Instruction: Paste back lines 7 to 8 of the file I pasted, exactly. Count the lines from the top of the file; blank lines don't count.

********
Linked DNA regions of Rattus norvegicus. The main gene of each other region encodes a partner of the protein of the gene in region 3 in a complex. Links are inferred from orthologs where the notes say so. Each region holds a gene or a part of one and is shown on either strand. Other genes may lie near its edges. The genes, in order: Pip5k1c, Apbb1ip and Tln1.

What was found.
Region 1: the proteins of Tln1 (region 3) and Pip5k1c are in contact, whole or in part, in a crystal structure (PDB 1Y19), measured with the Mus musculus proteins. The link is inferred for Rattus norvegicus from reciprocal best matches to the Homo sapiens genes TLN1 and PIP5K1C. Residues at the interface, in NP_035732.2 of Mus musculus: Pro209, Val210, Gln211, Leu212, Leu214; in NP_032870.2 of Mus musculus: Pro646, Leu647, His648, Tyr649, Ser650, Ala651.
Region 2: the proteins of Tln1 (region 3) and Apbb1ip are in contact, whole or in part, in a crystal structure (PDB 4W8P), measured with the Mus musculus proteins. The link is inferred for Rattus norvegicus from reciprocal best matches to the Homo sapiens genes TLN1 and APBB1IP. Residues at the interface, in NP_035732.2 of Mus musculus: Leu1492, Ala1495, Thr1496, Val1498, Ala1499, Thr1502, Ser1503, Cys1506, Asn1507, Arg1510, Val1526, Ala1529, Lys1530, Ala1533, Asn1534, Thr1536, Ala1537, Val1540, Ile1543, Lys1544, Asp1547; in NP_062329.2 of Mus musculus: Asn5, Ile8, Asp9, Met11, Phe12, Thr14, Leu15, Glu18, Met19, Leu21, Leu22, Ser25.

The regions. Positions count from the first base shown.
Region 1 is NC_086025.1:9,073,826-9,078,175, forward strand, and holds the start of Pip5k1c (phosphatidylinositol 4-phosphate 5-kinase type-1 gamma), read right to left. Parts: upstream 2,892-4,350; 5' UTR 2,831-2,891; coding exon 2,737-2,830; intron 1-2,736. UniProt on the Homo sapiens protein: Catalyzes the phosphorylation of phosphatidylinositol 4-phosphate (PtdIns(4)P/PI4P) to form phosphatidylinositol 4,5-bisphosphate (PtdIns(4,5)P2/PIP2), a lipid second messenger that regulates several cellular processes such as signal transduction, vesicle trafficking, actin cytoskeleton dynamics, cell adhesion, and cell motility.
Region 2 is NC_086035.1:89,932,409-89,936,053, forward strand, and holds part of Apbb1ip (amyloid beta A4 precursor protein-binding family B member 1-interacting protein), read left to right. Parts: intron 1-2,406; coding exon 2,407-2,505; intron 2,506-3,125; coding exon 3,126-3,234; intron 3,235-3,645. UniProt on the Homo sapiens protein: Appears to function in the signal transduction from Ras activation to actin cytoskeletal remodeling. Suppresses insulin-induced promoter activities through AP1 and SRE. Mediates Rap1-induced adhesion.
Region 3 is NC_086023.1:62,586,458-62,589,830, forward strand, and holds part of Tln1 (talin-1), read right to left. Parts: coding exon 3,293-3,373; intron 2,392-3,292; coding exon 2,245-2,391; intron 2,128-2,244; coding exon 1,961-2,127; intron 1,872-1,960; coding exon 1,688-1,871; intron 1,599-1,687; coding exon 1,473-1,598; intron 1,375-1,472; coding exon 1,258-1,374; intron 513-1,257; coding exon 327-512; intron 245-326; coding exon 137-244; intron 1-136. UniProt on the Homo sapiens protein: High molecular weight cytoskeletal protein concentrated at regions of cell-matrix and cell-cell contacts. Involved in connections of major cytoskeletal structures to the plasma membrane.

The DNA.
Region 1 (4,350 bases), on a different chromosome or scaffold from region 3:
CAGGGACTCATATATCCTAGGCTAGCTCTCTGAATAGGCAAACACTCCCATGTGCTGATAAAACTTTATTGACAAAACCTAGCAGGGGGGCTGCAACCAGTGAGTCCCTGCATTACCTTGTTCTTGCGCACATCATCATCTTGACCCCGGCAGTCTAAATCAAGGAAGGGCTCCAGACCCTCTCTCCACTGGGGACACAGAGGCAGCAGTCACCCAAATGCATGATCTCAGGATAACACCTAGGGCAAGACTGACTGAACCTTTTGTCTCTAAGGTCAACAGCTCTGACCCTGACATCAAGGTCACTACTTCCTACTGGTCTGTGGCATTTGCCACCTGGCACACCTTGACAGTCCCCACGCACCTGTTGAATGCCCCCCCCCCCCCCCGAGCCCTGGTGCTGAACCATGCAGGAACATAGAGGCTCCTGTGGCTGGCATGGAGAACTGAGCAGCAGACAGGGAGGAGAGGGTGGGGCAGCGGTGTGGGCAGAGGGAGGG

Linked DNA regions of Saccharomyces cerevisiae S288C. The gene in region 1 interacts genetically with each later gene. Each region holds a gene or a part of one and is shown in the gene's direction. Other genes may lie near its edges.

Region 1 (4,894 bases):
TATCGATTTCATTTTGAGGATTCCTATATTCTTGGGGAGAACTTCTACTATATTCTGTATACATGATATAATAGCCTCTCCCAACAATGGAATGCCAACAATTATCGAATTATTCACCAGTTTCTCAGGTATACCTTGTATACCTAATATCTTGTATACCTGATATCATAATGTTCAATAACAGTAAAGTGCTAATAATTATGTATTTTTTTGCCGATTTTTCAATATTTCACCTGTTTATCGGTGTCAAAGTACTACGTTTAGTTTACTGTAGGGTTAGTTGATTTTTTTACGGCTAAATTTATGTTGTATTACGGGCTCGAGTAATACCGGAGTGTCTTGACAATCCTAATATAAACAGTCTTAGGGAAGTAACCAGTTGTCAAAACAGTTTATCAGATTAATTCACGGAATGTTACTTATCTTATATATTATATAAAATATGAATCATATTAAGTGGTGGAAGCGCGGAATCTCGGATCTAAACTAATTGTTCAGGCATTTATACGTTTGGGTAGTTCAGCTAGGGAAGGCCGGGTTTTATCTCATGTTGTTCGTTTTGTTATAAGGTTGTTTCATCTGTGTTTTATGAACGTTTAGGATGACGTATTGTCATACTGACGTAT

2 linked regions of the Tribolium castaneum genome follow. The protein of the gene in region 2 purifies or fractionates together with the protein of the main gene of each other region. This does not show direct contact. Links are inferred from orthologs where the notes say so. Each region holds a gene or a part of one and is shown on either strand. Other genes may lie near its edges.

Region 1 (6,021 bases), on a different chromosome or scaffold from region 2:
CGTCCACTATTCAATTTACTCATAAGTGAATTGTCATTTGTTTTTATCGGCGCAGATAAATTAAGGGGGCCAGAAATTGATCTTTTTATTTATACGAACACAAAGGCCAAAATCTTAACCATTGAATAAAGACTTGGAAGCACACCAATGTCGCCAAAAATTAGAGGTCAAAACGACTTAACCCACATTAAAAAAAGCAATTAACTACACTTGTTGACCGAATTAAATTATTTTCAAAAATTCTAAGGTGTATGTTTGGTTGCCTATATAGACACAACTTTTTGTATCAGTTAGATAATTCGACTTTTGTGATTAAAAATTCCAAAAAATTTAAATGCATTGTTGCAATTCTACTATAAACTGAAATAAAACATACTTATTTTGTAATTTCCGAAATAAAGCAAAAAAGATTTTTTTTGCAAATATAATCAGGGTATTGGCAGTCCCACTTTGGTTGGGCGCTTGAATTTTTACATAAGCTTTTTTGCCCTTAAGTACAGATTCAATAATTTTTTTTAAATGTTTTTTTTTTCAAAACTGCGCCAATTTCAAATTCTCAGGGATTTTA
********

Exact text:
Region 2 is NC_086035.1:89,932,409-89,936,053, forward strand, and holds part of Apbb1ip (amyloid beta A4 precursor protein-binding family B member 1-interacting protein), read left to right. Parts: intron 1-2,406; coding exon 2,407-2,505; intron 2,506-3,125; coding exon 3,126-3,234; intron 3,235-3,645. UniProt on the Homo sapiens protein: Appears to function in the signal transduction from Ras activation to actin cytoskeletal remodeling. Suppresses insulin-induced promoter activities through AP1 and SRE. Mediates Rap1-induced adhesion.
Region 3 is NC_086023.1:62,586,458-62,589,830, forward strand, and holds part of Tln1 (talin-1), read right to left. Parts: coding exon 3,293-3,373; intron 2,392-3,292; coding exon 2,245-2,391; intron 2,128-2,244; coding exon 1,961-2,127; intron 1,872-1,960; coding exon 1,688-1,871; intron 1,599-1,687; coding exon 1,473-1,598; intron 1,375-1,472; coding exon 1,258-1,374; intron 513-1,257; coding exon 327-512; intron 245-326; coding exon 137-244; intron 1-136. UniProt on the Homo sapiens protein: High molecular weight cytoskeletal protein concentrated at regions of cell-matrix and cell-cell contacts. Involved in connections of major cytoskeletal structures to the plasma membrane.